I've been in Bocas Del Toro for around a week and its rained pretty much the entire time. Its lovely and warm and I've been immersed in my spanish classes so its not really mattered, but I was well and truely ready for some sun.
I organised to head out with a couple of other ladies from class to do a boat tour for the day. We did a few stops along the way and then spent two hours at Zapatilla (zap-a- tee-ya) beach which is this spectacular white sand caribean island. The sun was out, it was a spectcular day and I'd be lying if I didn't tell you that we all were wallowing in the fantastic weather.
It turned out not to be the highlight of the day however....
OMG - I've spent time at a Turtle Hatchery in Borneo, however to just come across a hatching turtle next in the wild was pretty amazing.
What was more amazing however was the beach goers response.
There was maybe 30-40 people on the beach. Adults, kids and a real mix of nationalities and races. As soon as it became apparent what we were seeing everyone, and I mean EVERYONE, created this path to the water for these baby turtles. People lined the path, flipped the baby turtles back over if they ended up on their backs, made sure they made the water and even kept up the corridor in the water so the turtles made the kelp beds which was about 25 metres off the beach.
If you don't know - about 1-3% of a turtle hatch survives to adulthood. Around 50% of them don't make the water. Birds of course are their biggest predator but there was people yesterday ensuring that 100% of the hatch-lings made the water. People were even going back to their boat, grabbing their life jacket and using it to support themselves so they could get out into the deep to keep the corridor to the kelp beds going. And the best thing - its just happened.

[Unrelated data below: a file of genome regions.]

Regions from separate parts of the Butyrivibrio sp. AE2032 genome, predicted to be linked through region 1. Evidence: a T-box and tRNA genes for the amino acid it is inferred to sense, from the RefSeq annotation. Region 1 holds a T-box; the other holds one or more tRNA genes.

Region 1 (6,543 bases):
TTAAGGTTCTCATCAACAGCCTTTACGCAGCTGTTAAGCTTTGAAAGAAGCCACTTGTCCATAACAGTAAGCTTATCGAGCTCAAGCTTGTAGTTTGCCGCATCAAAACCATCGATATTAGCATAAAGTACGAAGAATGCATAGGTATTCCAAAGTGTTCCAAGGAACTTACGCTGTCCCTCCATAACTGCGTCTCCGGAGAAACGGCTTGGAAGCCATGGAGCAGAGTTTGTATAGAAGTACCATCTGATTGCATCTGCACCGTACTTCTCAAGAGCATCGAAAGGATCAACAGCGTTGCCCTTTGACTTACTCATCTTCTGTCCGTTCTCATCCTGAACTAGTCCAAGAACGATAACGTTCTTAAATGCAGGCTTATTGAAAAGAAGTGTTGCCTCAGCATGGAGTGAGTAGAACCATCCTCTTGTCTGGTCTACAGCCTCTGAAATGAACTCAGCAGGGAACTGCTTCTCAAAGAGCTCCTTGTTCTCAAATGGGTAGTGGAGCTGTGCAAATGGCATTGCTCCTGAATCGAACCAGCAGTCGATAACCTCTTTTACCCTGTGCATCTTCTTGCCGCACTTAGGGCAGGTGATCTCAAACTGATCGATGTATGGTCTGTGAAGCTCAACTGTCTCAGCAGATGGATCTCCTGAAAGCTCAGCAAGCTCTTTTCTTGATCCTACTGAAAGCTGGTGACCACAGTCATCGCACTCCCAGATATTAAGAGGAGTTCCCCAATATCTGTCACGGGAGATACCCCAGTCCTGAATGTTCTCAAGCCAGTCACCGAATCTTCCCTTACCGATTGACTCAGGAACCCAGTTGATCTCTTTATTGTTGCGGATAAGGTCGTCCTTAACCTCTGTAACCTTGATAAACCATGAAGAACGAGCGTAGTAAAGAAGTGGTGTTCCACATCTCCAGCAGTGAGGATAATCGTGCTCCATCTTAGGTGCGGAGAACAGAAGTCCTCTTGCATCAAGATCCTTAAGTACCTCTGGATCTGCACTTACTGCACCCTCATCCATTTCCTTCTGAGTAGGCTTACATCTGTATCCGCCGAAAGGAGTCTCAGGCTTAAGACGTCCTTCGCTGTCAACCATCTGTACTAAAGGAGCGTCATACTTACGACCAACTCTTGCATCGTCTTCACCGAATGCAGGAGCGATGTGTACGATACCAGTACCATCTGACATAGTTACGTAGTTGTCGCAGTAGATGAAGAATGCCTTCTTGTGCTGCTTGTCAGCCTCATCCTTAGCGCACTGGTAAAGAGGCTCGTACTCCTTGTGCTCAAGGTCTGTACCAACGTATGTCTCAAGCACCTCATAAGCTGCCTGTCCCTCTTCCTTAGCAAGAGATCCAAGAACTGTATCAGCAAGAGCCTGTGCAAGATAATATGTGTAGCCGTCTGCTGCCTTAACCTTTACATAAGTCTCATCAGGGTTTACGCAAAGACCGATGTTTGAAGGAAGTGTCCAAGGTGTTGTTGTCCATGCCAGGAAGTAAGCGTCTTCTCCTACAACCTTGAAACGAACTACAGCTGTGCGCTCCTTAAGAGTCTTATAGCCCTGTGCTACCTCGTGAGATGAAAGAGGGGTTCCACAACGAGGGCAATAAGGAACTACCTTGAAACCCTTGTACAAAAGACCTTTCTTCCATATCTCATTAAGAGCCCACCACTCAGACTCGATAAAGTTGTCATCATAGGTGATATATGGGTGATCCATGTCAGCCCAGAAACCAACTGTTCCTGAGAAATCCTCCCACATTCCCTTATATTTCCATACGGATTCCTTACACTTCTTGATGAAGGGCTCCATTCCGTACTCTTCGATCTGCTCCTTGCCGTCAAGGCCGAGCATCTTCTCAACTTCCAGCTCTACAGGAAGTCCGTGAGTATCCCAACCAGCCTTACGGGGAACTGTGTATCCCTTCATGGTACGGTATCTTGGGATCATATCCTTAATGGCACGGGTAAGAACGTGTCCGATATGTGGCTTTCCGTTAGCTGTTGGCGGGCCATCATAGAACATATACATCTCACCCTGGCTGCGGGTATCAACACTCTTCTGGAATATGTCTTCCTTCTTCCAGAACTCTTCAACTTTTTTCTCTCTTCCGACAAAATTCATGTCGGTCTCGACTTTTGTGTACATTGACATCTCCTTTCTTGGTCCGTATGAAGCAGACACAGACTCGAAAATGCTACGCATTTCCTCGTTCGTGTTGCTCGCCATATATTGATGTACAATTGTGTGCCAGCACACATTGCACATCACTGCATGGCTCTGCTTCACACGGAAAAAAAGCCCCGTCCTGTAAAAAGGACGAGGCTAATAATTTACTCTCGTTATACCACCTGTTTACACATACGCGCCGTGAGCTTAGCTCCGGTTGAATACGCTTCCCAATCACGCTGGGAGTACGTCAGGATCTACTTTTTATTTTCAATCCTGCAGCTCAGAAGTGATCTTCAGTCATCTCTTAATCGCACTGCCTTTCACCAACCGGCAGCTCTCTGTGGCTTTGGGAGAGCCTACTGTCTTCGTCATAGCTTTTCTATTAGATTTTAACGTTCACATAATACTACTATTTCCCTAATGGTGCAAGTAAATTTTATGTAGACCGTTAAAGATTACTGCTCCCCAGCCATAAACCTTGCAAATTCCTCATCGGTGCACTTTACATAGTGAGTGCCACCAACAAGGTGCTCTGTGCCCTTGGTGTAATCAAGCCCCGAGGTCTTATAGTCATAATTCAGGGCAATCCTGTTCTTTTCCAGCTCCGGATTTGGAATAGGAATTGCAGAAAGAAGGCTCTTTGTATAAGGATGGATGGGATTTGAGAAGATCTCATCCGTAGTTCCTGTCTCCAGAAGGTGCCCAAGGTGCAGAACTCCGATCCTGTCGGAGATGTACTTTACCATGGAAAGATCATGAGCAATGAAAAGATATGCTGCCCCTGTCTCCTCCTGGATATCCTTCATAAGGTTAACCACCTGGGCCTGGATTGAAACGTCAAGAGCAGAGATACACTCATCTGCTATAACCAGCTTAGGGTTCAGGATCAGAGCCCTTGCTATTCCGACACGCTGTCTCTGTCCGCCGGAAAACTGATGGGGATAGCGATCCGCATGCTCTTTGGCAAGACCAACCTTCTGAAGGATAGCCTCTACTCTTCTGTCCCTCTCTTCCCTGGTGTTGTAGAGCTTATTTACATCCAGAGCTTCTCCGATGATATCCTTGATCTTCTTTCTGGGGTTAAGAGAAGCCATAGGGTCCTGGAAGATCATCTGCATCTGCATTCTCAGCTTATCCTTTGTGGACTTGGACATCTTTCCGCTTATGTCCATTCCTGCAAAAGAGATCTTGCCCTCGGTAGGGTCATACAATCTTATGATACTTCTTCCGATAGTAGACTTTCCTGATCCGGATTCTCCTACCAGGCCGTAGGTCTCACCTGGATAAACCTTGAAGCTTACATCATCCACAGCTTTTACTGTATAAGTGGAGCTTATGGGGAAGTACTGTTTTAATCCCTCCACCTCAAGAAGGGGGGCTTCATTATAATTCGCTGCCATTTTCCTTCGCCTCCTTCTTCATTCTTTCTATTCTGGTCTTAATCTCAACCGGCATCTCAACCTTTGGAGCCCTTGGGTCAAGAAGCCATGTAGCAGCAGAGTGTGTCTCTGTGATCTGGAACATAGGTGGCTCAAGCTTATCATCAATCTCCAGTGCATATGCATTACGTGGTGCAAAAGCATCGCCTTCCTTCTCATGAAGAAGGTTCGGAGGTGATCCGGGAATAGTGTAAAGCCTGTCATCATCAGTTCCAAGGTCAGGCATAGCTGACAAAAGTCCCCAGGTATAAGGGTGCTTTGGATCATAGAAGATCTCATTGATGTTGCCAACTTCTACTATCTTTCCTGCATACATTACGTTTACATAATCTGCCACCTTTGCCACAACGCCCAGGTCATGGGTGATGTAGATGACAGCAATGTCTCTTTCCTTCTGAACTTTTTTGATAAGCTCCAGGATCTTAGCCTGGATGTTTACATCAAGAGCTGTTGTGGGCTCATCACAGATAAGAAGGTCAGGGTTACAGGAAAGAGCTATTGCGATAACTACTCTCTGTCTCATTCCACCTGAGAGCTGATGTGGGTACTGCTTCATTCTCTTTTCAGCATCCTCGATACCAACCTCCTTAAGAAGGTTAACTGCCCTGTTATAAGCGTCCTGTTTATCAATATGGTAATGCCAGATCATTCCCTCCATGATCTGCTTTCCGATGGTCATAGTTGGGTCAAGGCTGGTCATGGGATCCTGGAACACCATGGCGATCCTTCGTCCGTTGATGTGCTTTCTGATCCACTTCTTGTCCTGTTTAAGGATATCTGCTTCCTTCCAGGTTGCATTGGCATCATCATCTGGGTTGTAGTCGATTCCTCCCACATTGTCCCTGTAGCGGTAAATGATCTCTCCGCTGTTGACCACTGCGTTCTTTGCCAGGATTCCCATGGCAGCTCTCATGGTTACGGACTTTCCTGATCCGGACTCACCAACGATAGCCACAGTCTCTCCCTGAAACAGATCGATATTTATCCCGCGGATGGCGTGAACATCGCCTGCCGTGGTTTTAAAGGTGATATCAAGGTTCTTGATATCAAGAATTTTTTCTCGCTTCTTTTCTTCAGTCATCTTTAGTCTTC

Everyone just came together and made sure these baby turtles got out to the kelp where their coloring means they are camouflaged and the birds have almost zero chance of seeing them in the water. Of course they still have the ocean predators to contend with but effectively we all gave these babies a MUCH higher chance of survival by just making sure they made the ocean and the kelp.
It was stunning how the fact that there was maybe 15 nationalities, 6 or 8 races, at least 10 different languages and NONE OF IT MATTERED. I sit here typing wondering that if during a time like that - when you are saving lives (which is exactly what we were doing) that race, colour or creed doesn't matter, how can it matter in everyday life. It really shows that we learn hate. We learn how to live our lives in our own bubble, but when push comes to shove - if you don't have time to think about it - IT DOESN'T MATTER.
Makes you think.....